• A task description, of what work needs to be done. Any additional information that can reduce mental effort are included in the description, e.g. links of documents, some bullet points outcomes of a previous task, clearly stating the final goal. Additional highlighting , like bold or capital letters, are used to reduce further the mental effort needed. A text in bold, means “Hey! You should work with me first!”
  • A set of tags, that help in categorizing this task. These tags will be used on a personal retrospection to check how the effort is spread among departments.

The open tasks are populating the Calendar and Next action lists.

A completed task, with highlights on time and bold text

Now let’s see a completed task — one that the actions of the description are completed. A completed task is similar to an open task with some additional information added in italics right after the task’s description. That section includes:

  • Task completion duration, how much work time was needed to complete that task. If the duration of a task derails or takes over a big portion of a day, this is the indicator to check when reviewing completed work.
  • A brief description of work done, sharing what was essentially done while working on that task. This description is important when you need to recall what and when you talked about something. Of course, not all tasks are vital so you can be less or more descriptive depending on the task.
  • Parts of text in bold starting with the word “Need” that represent follow-up tasks that need action. Each sentence starting with “Need” will be added as a new open task. Using the word “Need” acts as an extra no-brainer filter to separate just important remarks from actionable descriptions.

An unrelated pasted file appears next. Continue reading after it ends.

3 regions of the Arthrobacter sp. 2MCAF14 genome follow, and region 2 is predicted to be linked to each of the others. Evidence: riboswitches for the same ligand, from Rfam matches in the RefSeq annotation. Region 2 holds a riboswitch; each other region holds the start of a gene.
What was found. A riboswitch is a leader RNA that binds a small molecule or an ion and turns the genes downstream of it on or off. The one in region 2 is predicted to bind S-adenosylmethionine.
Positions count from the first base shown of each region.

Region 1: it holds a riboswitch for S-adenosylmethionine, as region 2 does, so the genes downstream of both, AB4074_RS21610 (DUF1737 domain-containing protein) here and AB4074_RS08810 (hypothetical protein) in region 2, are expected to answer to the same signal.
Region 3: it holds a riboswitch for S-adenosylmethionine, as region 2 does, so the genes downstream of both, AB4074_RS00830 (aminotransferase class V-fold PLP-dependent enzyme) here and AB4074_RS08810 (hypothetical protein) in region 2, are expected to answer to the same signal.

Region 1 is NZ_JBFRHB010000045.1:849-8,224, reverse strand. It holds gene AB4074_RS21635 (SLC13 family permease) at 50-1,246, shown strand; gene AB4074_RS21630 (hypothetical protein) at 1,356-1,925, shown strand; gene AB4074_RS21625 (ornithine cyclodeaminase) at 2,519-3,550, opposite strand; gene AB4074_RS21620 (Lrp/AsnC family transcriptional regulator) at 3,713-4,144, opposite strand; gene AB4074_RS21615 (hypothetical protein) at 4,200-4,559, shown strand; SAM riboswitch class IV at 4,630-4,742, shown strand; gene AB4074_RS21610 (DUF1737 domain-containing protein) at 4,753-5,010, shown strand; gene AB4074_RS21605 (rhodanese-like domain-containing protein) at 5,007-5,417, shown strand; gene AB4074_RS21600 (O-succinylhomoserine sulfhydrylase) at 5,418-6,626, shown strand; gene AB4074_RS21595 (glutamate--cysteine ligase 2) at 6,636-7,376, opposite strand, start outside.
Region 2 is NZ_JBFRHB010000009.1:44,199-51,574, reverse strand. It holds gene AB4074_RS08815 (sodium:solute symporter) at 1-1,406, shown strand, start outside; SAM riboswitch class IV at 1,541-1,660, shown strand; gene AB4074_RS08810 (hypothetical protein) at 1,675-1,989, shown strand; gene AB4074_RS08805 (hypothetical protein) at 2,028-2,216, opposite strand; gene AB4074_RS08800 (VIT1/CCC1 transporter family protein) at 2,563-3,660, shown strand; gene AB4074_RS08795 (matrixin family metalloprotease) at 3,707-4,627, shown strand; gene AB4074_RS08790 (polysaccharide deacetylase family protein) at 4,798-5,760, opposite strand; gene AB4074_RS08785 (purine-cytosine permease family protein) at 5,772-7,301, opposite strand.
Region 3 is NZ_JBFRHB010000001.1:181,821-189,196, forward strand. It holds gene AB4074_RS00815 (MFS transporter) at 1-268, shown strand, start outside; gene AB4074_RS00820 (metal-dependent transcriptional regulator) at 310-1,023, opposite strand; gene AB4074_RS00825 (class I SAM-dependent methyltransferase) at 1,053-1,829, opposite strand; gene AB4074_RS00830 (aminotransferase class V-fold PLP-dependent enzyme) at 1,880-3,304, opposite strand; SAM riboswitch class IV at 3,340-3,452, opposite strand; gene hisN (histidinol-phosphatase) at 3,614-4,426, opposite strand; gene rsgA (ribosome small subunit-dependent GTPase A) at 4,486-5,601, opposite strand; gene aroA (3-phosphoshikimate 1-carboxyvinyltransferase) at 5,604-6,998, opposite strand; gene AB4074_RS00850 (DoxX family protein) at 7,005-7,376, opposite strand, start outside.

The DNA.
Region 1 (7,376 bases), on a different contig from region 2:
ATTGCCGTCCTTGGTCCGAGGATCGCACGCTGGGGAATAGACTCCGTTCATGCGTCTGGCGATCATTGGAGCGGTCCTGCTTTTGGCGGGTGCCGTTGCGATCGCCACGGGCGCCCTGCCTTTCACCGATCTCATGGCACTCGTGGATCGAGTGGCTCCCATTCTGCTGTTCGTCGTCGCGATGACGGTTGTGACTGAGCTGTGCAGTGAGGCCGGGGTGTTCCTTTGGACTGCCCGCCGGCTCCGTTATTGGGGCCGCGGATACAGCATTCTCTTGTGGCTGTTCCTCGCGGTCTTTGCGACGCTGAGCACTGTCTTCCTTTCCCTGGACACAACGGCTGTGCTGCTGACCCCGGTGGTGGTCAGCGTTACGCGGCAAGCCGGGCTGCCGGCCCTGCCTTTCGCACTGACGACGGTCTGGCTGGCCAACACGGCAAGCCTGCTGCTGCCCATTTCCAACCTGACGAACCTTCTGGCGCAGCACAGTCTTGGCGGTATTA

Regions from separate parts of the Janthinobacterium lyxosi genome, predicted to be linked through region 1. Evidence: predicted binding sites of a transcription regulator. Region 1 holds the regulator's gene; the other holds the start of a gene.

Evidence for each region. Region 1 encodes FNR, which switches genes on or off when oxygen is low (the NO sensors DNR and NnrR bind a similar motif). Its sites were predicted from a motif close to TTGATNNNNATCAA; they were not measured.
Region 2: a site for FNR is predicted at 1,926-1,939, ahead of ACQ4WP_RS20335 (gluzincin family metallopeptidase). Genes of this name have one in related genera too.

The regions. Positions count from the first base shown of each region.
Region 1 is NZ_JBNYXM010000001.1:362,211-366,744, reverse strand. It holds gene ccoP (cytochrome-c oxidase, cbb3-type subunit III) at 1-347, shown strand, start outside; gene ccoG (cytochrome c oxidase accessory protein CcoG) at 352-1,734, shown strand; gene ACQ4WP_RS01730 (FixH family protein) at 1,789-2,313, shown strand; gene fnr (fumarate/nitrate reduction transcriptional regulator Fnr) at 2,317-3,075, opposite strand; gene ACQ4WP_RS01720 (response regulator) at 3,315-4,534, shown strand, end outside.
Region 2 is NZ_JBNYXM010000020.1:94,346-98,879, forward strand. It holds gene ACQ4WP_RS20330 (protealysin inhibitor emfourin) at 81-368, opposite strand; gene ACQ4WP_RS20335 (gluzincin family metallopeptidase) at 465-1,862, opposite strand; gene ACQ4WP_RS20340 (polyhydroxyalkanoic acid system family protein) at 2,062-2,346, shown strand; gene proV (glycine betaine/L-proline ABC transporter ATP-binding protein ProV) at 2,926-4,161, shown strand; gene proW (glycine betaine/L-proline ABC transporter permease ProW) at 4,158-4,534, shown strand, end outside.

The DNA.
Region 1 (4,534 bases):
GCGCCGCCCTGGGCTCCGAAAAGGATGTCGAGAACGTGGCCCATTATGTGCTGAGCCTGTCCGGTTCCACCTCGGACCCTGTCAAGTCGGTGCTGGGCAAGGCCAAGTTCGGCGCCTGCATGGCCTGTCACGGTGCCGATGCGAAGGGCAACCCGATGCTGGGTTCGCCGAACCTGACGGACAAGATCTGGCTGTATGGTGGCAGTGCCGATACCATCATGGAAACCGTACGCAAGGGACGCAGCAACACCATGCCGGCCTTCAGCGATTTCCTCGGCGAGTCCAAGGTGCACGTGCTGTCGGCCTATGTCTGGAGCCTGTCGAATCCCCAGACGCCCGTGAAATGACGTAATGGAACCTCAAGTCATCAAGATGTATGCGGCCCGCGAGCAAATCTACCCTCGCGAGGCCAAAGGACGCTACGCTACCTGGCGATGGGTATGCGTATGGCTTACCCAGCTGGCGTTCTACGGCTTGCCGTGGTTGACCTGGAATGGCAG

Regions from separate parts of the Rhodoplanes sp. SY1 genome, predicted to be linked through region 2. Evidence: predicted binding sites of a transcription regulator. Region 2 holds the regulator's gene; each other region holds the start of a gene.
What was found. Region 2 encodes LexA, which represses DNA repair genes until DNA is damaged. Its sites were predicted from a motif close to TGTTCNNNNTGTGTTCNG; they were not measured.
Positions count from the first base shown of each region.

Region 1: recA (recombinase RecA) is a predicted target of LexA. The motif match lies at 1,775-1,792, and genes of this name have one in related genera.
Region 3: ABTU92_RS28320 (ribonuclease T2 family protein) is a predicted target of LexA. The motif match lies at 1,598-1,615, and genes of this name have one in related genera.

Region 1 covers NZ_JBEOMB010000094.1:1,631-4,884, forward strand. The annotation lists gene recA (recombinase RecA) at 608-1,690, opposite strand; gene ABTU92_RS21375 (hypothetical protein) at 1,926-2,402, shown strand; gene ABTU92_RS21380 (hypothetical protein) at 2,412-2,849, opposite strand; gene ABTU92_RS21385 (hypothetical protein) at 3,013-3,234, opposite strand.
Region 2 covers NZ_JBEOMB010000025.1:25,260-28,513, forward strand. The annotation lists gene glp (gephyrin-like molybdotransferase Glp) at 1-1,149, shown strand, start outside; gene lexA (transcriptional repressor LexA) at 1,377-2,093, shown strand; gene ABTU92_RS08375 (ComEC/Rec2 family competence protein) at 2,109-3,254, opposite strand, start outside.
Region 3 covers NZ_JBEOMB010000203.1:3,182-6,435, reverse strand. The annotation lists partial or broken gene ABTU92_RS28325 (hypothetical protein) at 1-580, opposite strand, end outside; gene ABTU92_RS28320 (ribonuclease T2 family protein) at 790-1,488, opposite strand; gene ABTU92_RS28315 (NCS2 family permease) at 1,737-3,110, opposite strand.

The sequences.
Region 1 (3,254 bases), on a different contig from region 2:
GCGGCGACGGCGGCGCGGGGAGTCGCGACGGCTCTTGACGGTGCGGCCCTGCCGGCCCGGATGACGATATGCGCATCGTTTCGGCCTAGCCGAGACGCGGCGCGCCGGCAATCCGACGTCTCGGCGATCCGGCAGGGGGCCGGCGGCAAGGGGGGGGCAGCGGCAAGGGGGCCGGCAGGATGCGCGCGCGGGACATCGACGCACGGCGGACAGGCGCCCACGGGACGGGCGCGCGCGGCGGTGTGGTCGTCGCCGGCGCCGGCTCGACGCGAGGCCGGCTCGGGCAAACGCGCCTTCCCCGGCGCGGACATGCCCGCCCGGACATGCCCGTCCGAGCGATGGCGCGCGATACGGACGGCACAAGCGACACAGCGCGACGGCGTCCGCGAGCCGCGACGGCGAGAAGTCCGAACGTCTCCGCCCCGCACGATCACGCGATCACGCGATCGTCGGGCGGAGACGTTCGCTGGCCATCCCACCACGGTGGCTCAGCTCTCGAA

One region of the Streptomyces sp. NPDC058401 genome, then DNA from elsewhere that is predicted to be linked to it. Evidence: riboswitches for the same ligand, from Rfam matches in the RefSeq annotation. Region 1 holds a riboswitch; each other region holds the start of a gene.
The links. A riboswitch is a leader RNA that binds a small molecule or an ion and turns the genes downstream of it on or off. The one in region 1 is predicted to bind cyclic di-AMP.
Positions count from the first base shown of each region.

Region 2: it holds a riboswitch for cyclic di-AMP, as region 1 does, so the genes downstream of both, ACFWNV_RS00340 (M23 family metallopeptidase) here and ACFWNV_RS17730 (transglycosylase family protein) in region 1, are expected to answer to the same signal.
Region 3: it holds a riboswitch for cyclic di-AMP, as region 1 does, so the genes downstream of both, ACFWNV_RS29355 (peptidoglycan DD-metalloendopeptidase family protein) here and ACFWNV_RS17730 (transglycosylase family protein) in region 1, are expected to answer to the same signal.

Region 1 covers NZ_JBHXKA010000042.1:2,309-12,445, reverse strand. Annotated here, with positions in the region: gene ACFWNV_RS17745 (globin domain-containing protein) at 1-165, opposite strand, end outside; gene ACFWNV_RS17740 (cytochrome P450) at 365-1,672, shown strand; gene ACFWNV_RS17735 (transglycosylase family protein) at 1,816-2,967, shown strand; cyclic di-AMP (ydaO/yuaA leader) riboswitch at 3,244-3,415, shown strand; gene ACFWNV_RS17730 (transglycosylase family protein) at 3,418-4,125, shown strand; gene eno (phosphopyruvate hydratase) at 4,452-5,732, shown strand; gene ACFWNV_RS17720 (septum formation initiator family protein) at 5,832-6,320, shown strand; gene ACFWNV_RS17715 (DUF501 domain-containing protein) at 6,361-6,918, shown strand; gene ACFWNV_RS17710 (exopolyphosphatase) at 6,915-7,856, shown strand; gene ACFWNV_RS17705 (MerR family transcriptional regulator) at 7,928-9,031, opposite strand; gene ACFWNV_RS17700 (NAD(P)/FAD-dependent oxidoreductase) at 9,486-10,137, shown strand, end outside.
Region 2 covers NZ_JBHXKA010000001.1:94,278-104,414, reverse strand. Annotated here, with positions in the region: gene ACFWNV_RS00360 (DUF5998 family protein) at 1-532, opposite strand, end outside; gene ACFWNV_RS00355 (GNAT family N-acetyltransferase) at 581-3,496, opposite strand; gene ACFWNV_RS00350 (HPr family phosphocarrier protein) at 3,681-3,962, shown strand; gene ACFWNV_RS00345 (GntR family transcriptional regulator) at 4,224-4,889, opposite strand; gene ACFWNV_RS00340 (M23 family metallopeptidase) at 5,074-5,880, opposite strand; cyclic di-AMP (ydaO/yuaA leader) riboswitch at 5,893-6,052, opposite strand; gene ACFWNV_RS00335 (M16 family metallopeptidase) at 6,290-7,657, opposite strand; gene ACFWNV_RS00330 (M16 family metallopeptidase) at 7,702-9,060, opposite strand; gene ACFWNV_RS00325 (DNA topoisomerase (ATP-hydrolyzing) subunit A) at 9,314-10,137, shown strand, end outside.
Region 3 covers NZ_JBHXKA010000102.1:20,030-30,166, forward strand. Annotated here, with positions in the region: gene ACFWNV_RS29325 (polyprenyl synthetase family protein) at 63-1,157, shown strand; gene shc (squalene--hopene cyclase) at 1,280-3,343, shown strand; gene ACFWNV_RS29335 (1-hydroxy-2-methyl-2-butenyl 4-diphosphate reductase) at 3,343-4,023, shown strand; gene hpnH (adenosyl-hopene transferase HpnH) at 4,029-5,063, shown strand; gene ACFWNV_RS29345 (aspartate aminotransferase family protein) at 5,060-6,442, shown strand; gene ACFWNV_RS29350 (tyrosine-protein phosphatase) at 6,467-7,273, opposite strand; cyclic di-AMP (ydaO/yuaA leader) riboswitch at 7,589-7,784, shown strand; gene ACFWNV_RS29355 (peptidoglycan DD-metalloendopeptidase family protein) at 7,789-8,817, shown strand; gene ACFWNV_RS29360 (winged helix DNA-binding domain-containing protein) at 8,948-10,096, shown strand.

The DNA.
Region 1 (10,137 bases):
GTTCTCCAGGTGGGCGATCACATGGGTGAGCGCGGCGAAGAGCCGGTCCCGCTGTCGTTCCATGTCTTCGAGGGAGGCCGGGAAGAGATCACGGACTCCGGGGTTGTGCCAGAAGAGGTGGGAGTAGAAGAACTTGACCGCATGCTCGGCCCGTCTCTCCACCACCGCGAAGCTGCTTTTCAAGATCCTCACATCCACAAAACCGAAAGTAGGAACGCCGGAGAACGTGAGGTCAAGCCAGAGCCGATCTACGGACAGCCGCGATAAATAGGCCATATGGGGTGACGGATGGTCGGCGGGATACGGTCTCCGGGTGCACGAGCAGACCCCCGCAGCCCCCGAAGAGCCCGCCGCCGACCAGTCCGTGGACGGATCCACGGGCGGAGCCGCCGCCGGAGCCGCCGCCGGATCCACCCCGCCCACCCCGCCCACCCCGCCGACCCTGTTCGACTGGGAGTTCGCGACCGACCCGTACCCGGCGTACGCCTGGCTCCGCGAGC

All completed task end up in the Work Done list. Each morning, completed tasks of the previous day are in the Next actions list. At that time, they are reviewed, new tasks are created as needed, and then moved to the Work Done list.

For a better organization, all completed tasks are grouped per day. This way you can get an overview of how many tasks were completed each day.

Summary, and why bother with all this?

Having this system in place has helped tremendously on having a free mind, with less worries. There was a slight discomfort at the beginning but now it has formed into a habit that is done almost mechanically.

To summarize, this system offers:

  • A schedule is there for you! ❤️ There are zero days where you feel lost, wandering what to do, or whether a ball has been dropped at some point.
  • Free mind 🧘‍♂️ Your mind is free to focus on the important stuff. All the minute details are already out of your head; organized and with proper descriptions to assist you.
  • Progress 📈 Completing each task and proceeding with the follow up task is the thing! You get a sense of progress and achievement each day!
  • Control of your time/less anxiety ☀️ By writing down all that needs to be done — vs. having them all as a soup in your mind — you can see the bigger picture. You’re not lost on prioritizing a thousand tasks in your day, you control your time, and you can choose to move for later a task that is not that pressing if more important tasks need your attention.

Well that’s it! This system has helped me wonders! Bits and pieces of this mentality feed a side project I’m working on, Team O’clock.

If you find something useful please share! If you have something to add, I’d love to hear that and try adopting it!



Mike Giannakopoulos

Thinker, solver, experiences aficionado. Remote worker, product Manager for hackthebox.eu, teamoclock.com co-founder. Striving for self-improvement and calm.